There are other examples also on this clutter of early recordings (1963-4), chords and chord changes which just threw everyone - and still surprise today. Wandering melodies which enter unsuspected byways.

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12 hours ago, DieselDaisy said:

You clearly don't know much about music if you think a bunch of prog masturbation is the height of complexity.

As Bob Dylan said, "they (The Beatles) were doing things nobody was doing. Their chords were outrageous, just outrageous, and their harmonies made it all valid ...". Take that jangly chord which opens ''A Hard Day's Night'' for instance. 

Dylan was playing solely cowboy chords when he first heard the beatles. And the folk revival was about first position chords ( for one, for ease of use on group singalong) 

and if Dylan said that of the Beatles he had most certainly overlooked the previous generations pop music. Stuff like Gershwin. George Gershwin actually studied counterpoint under one of the greats of his time in an academic setting. But ohh, aww, the Beatles did two and gasp sometimes three part harmony?!? No one ever thought of that before, lol. 

And lets get to those “complex” chords. In a time, standing on the shoulders of jazz being the preceding pop music, the Beatles were no comparison. 

The complexity of a chord is entirely dependant on what comes before and after it. What are the harmonic and tonal structured created by the phrase of chords?

in the Beatles case the harmonic and tonal structures are not all that complicated and tend to resolve themselves as quickly as any other pop rock of the day - and way quicker than the jazz that came before it. Jazz likes to see how long it can go without resolving to the tonic. Hard days night plays the chord that resolved to the tonic as the one chord intro! Lol. It resolved immediately haha

Hard Days Night does not have complex chords nor structure. It’s actually the same cowboy chords, in the same order, as 80% of all guitar songs. They open with - to my ears  - a G7sus4 which is a chord that exists to lead into the tonic (the root chord) which is G. The chord serves this function because our ears want to hear the 8 and the 5 - a simple power chord used by symphonic composers, cowboys and all rock. to my ears, going by memory, I think that the chords and melody in Wonderful Wolrd form the value of a 7sus4 chord right before the first verse too. It’s what the chord does, lead into the root note. (Also to my ears they play it as a simple bare chord - basically a metal head chord with one finger moved up a single string)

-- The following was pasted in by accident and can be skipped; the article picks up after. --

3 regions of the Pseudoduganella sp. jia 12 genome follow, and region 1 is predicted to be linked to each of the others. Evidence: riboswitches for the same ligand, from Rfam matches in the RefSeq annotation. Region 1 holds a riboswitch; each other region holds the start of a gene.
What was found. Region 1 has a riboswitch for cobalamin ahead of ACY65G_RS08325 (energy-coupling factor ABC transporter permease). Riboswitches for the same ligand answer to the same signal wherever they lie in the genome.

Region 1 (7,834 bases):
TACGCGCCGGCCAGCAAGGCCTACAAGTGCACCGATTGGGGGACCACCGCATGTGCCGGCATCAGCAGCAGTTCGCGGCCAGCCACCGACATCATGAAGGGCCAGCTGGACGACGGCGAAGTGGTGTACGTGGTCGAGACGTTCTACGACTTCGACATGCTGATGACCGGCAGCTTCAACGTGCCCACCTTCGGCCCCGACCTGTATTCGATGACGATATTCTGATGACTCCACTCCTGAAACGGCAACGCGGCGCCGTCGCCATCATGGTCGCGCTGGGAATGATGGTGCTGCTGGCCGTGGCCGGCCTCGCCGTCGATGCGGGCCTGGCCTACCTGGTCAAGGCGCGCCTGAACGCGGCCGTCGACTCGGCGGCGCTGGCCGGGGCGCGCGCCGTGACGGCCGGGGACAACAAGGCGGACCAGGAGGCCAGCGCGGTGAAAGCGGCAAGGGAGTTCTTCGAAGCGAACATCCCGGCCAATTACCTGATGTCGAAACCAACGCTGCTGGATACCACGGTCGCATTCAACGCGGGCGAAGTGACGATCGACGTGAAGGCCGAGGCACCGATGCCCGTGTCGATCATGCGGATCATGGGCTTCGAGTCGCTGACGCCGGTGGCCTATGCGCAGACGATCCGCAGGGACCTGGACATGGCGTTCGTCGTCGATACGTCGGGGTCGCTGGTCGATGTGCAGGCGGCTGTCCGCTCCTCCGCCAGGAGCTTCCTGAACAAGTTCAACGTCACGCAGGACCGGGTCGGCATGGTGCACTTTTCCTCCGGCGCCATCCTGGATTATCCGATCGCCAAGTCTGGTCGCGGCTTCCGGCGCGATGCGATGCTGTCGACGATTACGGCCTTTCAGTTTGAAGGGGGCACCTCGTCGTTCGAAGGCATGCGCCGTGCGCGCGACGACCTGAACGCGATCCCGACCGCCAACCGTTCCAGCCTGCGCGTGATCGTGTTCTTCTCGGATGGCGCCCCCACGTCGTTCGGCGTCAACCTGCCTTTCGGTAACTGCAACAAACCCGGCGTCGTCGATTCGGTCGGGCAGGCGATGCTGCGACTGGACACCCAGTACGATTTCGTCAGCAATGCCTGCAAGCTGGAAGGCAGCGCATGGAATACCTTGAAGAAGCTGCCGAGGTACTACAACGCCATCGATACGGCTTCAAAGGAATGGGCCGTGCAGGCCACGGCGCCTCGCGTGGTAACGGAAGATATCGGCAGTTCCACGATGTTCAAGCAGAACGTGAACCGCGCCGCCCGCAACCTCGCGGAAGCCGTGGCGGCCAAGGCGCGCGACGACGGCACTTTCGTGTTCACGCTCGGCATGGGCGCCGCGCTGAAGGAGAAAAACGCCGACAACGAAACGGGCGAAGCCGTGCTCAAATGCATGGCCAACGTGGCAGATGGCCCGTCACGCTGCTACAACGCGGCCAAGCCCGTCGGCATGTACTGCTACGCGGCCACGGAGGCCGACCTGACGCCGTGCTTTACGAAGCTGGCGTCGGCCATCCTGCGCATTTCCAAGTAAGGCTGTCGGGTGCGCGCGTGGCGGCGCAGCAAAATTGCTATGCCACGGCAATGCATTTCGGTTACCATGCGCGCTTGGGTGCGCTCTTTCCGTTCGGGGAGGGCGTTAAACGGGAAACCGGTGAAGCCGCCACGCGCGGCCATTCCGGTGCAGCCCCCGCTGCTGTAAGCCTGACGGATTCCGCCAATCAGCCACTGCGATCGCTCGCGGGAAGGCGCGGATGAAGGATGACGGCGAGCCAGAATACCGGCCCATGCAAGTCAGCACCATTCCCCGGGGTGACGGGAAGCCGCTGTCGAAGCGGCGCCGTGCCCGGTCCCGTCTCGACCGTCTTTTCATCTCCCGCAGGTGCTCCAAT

the only thing mildly interesting chord wise is that there is a high G note used as a pedal tones (drone note that plays continuously). So as they play various cowboy chords which could also form a guns ballad, they have that pedal tone going over top of the chords. This in turn means that what is other wise a basic C chord might find itself expressed as a Cadd9 in some versions or  G/C in another version. But that’s just because of the root note pedal tone. 

And pedal tones in rock come from the original players. Think the piano clanging away on a pedal tone on Jonny B Goodes verses (and later Raw Power by the Stooges.)